Rami yelling at my landlord in Arabic was infinity more successful than my asking him to fix the sobia (stove) in English. he came and did it almost at the time he said he would. The only problem is that all the mazoot (diesel) was in peoples sobias. Hisham and Amet are Syrian/Venezuelan and Turkish respectively. Indeed Amets from Antakia, part of Syria until the eve of world war 2 when the French tried to buy Turkish support by giving them a chunk of Syria, and his grandfather doesn’t speak Turkish, only Arabic. My point is neither of them are crippled by the European expectation that things will work and they haven’t ever been lost and bewildered in Syria. They told me to get mazoot I had to listen for ‘a special toot,’ and thought they’d sorted me out. The other foreigners in my house are also Syrian winter virgins. They have no idea how to buy Mazoot either, and are glad its my problem not theirs. I know the toot for vegetables, the toot that means the blindman is selling tissues, and the random yelling that signifies I can win gods favor by giving the beggar money. But not the toot for mazoot. Hisham says that in Lattakia the mazoot toot has been banned, so now the mazoot salesmen play a certain Ferouz song really loudly instead.
‘Its not beautiful,’ he told a doubtful Paul and me, ‘Its more than beautiful. ‘*
However the other day as I walked back from Paul and Ramis I passed something that smelt like it would sell me mazoot, so today i took our mazoot container (which would make any self respecting health and safety inspector cry) and investigated. I found a van with a pair of 14 year olds happily smoking away in it. ‘Ana bidy asteratu masoot,’ I told them. They burst out laughing, probably because I’d said ‘I want to have brought deisal.’ One of em hoped out, pulled down a flap on the van revealing a mini petrol pump, flicked his cigarette ash and asked me how much I wanted. Que very confused conversation, but eventually he filled it up, fag glued to his lower lip the whole time. I payed and attempted to run away fast; the cigarette was dangerously close to being finished and I don’t wanna die like Zoolanders friends. At this point I understood why the mazoot seller was so reluctant to sell me a gallon of the stuff – you try doing some James bond running and diving away from an explosion while lugging half your body weight in mazoot.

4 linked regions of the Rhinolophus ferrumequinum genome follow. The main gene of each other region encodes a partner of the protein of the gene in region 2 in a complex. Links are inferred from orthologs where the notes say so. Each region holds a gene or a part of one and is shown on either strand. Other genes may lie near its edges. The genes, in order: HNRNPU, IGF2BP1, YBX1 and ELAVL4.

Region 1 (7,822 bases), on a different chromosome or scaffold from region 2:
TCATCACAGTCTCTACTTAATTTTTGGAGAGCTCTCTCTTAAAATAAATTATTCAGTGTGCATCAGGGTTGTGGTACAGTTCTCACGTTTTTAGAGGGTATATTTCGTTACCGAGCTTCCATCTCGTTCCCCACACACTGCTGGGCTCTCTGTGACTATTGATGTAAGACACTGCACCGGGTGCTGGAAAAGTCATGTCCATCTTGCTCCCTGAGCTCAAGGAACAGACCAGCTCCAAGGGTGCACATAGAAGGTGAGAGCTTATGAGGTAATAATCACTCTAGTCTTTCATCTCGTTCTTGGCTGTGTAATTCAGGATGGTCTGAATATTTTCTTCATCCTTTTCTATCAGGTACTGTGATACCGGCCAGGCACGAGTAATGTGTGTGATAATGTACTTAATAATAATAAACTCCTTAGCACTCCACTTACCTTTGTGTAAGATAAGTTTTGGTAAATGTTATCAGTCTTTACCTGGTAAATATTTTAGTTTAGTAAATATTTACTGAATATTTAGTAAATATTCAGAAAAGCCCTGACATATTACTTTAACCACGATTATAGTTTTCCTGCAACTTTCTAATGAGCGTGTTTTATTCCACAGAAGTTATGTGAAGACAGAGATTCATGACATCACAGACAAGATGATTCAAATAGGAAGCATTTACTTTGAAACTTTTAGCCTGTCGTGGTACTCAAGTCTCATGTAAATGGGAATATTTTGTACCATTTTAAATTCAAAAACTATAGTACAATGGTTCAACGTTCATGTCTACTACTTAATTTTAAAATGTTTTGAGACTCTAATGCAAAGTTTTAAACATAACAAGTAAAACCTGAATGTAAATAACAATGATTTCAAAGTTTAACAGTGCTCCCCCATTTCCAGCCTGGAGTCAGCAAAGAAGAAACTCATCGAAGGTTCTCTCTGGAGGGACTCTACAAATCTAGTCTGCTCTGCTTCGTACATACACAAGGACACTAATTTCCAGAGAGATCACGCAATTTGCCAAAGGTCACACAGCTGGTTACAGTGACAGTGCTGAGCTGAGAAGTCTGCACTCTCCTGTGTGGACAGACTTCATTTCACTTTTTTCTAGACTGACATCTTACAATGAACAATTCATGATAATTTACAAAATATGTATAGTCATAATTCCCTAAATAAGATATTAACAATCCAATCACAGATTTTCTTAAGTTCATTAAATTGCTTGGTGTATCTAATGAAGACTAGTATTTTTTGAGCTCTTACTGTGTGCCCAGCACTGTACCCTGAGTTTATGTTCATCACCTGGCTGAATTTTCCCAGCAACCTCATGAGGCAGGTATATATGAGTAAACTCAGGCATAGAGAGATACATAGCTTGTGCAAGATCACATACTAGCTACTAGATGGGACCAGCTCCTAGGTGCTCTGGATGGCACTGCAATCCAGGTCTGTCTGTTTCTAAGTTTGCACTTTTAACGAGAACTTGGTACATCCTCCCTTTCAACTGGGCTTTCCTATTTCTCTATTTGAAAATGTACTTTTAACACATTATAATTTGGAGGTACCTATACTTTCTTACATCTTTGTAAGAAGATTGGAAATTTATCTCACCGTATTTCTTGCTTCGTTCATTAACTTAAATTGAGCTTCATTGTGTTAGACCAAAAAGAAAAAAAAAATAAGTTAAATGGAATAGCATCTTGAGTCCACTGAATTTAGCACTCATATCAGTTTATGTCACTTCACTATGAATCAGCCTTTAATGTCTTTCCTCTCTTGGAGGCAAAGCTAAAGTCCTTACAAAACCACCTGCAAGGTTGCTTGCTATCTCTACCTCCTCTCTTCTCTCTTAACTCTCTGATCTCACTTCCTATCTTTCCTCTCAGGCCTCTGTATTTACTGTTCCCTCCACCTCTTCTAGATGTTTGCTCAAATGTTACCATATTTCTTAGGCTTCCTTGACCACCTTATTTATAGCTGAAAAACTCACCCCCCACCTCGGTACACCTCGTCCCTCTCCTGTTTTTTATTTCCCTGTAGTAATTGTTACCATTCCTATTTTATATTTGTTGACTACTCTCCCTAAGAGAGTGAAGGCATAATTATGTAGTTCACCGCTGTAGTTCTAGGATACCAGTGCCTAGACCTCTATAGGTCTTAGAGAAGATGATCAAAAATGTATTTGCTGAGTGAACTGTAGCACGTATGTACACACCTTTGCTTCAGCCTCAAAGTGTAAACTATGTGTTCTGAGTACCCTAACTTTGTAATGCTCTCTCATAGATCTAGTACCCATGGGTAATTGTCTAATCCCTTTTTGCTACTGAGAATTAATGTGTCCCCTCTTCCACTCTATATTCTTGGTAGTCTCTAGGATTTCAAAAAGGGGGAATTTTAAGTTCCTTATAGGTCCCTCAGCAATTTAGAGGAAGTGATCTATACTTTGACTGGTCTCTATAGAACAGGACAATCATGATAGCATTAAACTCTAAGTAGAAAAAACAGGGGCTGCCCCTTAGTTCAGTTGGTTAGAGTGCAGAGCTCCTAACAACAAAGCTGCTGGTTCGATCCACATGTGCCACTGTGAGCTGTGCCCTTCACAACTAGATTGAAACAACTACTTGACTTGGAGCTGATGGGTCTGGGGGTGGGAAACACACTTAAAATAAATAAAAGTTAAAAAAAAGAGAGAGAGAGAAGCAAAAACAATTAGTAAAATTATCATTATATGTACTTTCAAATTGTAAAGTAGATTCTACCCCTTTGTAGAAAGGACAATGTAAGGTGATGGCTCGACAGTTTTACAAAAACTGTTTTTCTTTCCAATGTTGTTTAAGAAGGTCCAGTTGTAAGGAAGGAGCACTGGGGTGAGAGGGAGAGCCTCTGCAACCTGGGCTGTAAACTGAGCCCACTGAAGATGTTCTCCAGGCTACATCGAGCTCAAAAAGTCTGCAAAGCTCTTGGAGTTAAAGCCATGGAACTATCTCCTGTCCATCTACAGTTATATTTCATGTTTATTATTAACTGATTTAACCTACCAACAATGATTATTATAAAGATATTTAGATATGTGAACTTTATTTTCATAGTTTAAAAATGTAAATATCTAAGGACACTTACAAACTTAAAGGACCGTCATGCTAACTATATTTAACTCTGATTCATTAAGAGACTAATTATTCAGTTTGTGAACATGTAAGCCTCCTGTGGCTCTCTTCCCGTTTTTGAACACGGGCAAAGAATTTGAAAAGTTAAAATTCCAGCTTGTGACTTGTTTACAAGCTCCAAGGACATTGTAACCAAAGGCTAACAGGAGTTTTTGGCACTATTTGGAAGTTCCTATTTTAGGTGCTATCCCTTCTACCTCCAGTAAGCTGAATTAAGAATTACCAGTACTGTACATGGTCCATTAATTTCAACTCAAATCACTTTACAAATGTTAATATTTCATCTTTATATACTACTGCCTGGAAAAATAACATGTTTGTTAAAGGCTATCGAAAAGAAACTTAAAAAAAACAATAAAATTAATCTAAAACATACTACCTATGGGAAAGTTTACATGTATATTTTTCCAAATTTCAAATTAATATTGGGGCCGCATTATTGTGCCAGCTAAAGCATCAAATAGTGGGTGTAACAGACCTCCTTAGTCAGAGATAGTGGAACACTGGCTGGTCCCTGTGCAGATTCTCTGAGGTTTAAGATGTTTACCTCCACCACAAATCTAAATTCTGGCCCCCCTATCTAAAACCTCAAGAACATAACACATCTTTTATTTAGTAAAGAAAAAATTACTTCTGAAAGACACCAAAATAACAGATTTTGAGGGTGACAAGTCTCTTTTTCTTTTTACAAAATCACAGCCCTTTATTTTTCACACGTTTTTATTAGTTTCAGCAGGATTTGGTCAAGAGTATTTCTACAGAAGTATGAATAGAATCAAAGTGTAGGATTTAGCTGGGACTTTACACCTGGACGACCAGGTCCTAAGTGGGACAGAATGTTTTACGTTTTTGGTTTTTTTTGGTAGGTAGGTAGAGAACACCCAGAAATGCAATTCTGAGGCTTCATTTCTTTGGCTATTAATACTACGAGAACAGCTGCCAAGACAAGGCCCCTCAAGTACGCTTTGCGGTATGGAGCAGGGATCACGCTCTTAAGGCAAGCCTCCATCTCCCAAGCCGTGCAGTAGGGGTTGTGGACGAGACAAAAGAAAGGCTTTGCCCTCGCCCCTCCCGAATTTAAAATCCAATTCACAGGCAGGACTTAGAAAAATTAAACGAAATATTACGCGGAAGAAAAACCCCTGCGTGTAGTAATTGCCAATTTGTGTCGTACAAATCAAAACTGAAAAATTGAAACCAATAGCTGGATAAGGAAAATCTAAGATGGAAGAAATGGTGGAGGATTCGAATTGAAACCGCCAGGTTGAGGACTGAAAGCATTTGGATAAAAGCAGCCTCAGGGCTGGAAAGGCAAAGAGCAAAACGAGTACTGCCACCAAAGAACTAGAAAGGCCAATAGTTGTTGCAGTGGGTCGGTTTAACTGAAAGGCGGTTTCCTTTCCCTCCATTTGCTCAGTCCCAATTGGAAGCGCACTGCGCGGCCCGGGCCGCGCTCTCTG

Taxi drivers don’t let people slopping mazoot around get in their taxis, but matha mushkala; some random guy carried it home for me. Sophia and I couldn’t get the Sobia to work, neither could Maria. Amet told us it was broken – Hishams the one who can fix things. Hisham got various spare parts and hybridized the thing.
‘Don’t go in to your room for 10 minutes,’ he told me. ‘The Sobia will probably blow up, but that is normal. Afterwards it’ll be more than perfect.’
In good news the Mahads decided Dec 26th is definitely a holiday, that Jan 1st probably is and Jan 2nd maybe to.
*Hisham finds it almost impossible not to say ‘its not x’ then stare soulfully into someones eyes, anyones eyes, and declare, ‘its more than x’. He particularly likes saying stuffs ‘more than perfect.’ Sophia, Paul and I find this hilarious, and are consequently doing it a lot to. Hisham knows their is a joke, but, despite our efforts to explain, not quite what it is, which makes it funnier still. Paul has his share of Irish charm as well, and I’ve been teasing him about being a charming bastard since we first met. Copying me Sophia has taken to telling them both that they’re ‘so charming,’ which infuriates Paul on the grounds you’d have to be blind not to see straight through Hisham. I find Pauls annoyance, the reason for it and his reluctance to explain it to Sophia not hilarious. Its more than hilarious, as is our total inability to accurately define ‘charm’ for Hisham, Amet and Rami.